Hong Kong Tramways is set to increase its fare on trams by 15.4% in July due to its diminishing profit margin. Hong Kong Tramways’ revenue is mainly comprised of passenger fare and non-fare box revenue from advertising. Passenger fares accounted for some 50% of Hong Kong Tramways’ total revenue in recent years.
Hong Kong Tramways' advertising revenue has been decreasing over the years too, from HK$120.7 million in 2018 to HK$107.6 million in 2021. According to Hong Kong Tramways, the potential to further increase advertising and other non-fare box revenue was limited, as all tram bodies in general carried advertisements and most tram stop shelters with commercial potential were utilised.
Under the new pricing scheme, passengers aged 12 or above will pay HK$3 from 11 July 2022 onwards, up from the current HK$2.6. At the same time, fares for children aged 3 to 11 will increase from HK$1.3 to HK$1.5. The monthly ticket will be priced at HK$260 after the fare adjustment, up from HK$220. A government spokesman said that the Hong Kong government should ensure that Hong Kong Tramways would have the sound financial capability in providing economical, efficient and quality tram services at reasonable fares.
"It has a unique historical significance and has always been received by the local community and visitors, and has represented the collective memory of Hong Kong citizens. Furthermore, Hong Kong Tramways has implemented various improvement projects and introduced innovative measures to enhance tram services to provide a safer and more comfortable experience for passengers, while preserving its historical value. Having considered all relevant factors, the government considered the fare increase necessary for maintaining Hong Kong Tramways' stable operation, and the proposed increase level by Hong Kong Tramways is acceptable," the spokesman said.
The government added that Hong Kong Tramways' profit margin plunged from 18% in 2018 to -1.3% in 2021. "Given its prevailing financial situation, the fare adjustment is necessary for maintaining its financial sustainability," the spokesman said. Commenting on the fare rise, Peter Shiu, the Liberal lawmaker representing the wholesale and retail functional constituency of Legco said: “It’s hard for retailers to gain sales under the pandemic, leading to fewer advertisements, so raising the adult's fare to HK$3 is acceptable.”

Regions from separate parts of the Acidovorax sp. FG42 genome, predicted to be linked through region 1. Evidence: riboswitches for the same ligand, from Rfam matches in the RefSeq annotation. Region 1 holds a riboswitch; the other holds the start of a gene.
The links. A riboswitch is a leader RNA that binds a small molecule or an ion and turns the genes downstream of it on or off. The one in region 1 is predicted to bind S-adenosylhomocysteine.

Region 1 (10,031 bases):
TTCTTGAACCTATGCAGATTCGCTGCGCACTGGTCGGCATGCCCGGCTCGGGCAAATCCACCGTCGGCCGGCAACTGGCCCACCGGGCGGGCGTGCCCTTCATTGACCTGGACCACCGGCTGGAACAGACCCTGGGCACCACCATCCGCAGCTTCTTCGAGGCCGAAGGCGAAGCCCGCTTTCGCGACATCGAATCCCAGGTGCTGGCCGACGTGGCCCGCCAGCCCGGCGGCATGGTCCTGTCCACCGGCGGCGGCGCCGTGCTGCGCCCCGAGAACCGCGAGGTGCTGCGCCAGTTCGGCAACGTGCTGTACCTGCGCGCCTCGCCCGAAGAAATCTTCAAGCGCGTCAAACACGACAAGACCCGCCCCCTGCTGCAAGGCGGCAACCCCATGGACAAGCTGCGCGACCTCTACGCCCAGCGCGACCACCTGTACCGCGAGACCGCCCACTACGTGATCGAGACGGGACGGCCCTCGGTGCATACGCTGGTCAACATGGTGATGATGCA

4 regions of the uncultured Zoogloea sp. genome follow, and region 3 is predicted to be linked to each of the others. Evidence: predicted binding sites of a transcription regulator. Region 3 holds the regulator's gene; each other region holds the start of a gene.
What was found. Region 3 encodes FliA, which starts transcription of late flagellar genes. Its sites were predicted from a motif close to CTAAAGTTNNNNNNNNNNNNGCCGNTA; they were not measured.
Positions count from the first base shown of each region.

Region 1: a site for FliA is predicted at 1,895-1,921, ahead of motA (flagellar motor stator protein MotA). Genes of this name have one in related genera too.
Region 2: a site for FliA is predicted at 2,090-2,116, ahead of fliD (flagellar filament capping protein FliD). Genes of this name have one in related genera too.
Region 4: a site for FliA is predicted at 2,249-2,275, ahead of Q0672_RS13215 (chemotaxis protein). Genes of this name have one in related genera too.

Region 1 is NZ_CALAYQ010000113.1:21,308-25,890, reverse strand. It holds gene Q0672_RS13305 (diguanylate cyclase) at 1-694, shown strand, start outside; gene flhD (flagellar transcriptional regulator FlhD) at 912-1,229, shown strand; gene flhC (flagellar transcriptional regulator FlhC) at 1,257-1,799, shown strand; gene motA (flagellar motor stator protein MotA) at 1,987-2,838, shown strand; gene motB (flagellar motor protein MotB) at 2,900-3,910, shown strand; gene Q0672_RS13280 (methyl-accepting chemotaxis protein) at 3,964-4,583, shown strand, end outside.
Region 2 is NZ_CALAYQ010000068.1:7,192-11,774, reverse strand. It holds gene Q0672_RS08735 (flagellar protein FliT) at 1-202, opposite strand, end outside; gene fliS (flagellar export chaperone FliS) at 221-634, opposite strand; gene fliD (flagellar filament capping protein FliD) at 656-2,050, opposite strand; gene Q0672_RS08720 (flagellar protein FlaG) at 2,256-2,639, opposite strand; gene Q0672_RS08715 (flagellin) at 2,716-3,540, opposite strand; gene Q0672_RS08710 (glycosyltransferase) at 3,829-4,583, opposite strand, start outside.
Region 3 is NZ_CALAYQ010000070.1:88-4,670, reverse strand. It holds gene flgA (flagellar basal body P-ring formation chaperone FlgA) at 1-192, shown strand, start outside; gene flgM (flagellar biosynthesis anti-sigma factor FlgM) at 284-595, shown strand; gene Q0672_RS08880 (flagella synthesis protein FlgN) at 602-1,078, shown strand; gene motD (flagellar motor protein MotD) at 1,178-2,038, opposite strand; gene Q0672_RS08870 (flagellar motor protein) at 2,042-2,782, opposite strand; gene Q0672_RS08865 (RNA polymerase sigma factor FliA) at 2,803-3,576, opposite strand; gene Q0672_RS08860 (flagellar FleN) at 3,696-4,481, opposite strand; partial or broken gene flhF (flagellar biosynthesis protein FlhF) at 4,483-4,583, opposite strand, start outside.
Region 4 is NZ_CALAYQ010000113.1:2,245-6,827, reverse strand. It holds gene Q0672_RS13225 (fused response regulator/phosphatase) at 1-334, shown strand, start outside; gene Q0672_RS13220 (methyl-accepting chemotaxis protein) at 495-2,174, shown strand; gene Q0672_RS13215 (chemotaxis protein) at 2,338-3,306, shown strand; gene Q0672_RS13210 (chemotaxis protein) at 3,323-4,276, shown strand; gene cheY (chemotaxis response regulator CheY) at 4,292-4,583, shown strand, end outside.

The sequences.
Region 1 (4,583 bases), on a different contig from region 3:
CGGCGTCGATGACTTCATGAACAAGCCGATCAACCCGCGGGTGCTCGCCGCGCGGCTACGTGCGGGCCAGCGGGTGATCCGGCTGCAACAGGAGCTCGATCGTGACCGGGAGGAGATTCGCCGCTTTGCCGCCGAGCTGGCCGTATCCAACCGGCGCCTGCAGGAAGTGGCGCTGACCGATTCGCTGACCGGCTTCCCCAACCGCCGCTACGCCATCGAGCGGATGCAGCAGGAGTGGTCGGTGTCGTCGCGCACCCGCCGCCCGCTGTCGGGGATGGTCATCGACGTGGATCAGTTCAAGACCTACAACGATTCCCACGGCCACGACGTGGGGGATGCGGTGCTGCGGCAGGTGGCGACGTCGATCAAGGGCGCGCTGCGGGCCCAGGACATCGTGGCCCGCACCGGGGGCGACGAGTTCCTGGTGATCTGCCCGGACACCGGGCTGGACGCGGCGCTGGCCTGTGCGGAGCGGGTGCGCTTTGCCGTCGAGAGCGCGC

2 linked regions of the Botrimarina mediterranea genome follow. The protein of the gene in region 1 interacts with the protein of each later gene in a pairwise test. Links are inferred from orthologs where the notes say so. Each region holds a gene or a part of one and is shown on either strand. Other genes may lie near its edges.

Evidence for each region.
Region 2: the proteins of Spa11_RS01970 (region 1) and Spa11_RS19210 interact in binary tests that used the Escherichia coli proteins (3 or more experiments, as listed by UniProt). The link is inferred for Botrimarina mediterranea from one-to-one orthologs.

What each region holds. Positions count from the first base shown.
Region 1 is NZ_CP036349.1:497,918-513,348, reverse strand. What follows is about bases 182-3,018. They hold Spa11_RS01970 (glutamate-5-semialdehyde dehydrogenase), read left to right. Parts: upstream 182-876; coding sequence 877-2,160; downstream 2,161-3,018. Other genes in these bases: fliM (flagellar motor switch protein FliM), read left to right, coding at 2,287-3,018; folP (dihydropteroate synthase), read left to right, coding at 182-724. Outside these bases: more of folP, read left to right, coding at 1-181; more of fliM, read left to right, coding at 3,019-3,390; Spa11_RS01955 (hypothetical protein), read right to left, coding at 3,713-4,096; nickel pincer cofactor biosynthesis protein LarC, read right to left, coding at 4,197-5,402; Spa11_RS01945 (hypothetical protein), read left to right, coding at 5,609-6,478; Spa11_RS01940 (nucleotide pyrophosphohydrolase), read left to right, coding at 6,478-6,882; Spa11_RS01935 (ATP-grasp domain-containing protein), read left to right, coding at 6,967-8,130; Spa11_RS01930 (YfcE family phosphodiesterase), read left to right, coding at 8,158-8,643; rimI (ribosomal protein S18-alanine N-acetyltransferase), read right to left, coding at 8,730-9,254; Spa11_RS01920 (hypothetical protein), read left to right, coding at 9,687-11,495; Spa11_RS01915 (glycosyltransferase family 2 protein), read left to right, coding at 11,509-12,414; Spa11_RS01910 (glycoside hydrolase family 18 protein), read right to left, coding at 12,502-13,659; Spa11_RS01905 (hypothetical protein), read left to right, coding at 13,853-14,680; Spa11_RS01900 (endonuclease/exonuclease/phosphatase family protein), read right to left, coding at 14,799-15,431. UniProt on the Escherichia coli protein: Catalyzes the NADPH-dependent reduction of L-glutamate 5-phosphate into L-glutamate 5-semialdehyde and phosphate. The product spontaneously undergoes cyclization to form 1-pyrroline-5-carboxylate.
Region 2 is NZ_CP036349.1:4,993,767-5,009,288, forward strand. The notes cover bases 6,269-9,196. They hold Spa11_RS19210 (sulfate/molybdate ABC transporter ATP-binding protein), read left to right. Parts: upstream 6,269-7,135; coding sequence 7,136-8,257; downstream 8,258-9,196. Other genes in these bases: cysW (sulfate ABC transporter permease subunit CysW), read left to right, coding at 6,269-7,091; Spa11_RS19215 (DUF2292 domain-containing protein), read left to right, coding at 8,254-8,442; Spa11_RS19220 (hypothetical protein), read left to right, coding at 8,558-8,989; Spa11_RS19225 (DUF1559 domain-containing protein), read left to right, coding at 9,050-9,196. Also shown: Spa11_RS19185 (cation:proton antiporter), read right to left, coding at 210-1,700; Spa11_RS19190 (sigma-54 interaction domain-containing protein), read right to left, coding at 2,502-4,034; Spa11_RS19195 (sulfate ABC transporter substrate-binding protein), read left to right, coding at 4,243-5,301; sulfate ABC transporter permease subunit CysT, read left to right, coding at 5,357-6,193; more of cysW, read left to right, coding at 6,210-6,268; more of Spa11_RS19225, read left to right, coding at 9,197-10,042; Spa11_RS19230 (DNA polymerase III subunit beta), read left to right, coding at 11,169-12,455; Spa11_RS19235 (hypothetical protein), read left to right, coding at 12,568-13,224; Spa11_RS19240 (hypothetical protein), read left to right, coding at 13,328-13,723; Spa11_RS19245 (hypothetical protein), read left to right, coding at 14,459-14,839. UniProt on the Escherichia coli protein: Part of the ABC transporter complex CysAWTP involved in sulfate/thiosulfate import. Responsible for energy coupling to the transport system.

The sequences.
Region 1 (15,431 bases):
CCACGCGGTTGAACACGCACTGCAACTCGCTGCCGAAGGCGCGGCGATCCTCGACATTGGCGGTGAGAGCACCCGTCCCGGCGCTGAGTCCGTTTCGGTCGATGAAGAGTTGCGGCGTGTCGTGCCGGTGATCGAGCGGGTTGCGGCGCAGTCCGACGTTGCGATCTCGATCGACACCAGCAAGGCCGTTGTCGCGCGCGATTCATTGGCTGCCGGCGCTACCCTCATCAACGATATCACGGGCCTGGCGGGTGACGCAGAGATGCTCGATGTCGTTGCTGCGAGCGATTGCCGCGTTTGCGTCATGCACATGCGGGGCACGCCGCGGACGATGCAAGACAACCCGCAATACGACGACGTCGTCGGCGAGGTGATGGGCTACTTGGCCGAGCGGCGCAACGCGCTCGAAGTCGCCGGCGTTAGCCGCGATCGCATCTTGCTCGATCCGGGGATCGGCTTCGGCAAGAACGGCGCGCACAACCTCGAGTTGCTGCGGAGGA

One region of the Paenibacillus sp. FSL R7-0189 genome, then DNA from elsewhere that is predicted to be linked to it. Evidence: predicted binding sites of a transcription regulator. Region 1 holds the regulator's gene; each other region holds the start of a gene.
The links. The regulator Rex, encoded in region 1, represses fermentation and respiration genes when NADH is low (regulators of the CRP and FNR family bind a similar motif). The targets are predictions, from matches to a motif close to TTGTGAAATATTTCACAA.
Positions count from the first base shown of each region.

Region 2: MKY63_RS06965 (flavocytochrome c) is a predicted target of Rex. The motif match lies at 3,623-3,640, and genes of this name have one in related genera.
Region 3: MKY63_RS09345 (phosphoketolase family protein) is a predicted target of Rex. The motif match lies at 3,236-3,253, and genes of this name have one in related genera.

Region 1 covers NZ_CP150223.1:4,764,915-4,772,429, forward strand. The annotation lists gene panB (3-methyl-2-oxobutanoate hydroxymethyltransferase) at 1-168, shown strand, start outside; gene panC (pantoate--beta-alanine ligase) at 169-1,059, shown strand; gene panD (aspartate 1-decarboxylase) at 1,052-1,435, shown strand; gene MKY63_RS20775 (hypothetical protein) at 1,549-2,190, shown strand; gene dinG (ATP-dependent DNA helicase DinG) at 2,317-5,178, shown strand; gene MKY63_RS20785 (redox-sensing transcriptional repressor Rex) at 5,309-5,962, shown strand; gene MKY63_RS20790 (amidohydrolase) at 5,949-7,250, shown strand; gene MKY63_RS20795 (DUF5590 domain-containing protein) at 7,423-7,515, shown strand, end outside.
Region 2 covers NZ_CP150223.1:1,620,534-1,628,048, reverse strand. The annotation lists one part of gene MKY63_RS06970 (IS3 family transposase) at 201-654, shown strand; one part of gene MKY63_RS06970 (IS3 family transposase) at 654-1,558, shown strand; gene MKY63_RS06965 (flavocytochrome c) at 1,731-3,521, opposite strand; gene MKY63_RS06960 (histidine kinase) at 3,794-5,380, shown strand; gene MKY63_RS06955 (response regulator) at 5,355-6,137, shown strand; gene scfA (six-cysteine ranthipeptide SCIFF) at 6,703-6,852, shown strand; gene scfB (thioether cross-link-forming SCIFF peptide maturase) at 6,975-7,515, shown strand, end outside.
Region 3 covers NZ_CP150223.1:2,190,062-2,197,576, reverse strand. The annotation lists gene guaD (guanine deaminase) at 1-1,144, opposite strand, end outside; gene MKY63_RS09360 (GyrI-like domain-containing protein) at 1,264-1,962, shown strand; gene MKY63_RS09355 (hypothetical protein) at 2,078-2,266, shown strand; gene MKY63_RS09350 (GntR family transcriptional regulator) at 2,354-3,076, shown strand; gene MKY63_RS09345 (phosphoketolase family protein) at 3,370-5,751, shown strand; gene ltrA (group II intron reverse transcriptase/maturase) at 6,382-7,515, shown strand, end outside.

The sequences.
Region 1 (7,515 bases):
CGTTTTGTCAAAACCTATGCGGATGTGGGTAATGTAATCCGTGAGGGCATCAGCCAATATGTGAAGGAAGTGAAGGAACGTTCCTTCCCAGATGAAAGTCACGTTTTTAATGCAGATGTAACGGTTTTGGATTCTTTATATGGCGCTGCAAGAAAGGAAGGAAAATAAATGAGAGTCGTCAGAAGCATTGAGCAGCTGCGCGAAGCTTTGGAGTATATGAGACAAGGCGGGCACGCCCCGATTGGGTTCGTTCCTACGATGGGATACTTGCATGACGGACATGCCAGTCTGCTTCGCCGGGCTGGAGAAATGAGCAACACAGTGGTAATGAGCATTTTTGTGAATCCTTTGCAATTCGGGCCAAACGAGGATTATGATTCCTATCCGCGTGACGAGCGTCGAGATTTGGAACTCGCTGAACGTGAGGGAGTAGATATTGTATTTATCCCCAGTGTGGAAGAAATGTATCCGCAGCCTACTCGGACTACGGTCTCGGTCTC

Shiu also noticed that the tram operator has been incorporating noise-reducing elements on tram tracks, which might also result in a rise in operating costs.
According to a fare increase application document submitted to the Legislative Council Panel on Transport, Hong Kong Tramways has about 510 employees, operating 168 trams and running seven lines. It has been providing satisfactory service to passengers over the years too. From 2018 to 2021, the number of complaints received per million passenger journeys by the Transport Department against Hong Kong Tramwayd per year remained at a low level from 1.2 to 2.3. The trams carried about 50,000 passenger trips per day, and been facing competition from other means of public transport. Additionally, the current adult fare at HK$2.60 is 38% lower than the cheapest bus route serving the northern shore of Hong Kong Island too.
As one of Hong Kong's most iconic public transport, organisations in the city sometimes sponsored free tram rides to engage the public. For example, it had a new collaboration for its charity programme called “Free Ride Day,” with the fan club of Hong Kong idol Keung To, KeungShow HKFanClub.
The fan club sponsored a free tram ride day on 30 April, which served as a gift to Keung, whose birthday falls on the same day. According to a press statement, this gesture also aimed to spread messages of love and positivity to the Hong Kong community. Keung’s fan club additionally sponsored the Free Ride Day in alignment with the idol’s own charitable work. The Free Ride Day was touted as the first-of-its-kind, having been initiated and sponsored by a local community group – Keung’s fans. Hong Kong Tramways also devoted its own resources and manpower alongside Keung’s fan club for the event, which included organising a fan-chant charity event, which the company hoped to bring the city some joy amidst the pandemic.
In a previous interview with MARKETING-INTERACTIVE, Nixon Cheung, head of commercial and brand at Hong Kong Tramways said after a century of existence, the brand wanted to remain an icon of the city that would make Hong Kongers proud. Cheung shared that the company had also tied up with the Hong Kong Philharmonic Orchestra, and the renowned musician Chiu Tsang Hei, to re-arrange a music piece by using the very signature “Ding Ding” sound.
"We see this as an amazing way to make our brand’s famous sound even more memorable, and to cope with our lifestyle image as perceived by many,” he said. Cheung added that the brand took great pride in its history and the image it has been creating since 1904, and truly believed that while it may be “old in age”, it remains “young at heart”.
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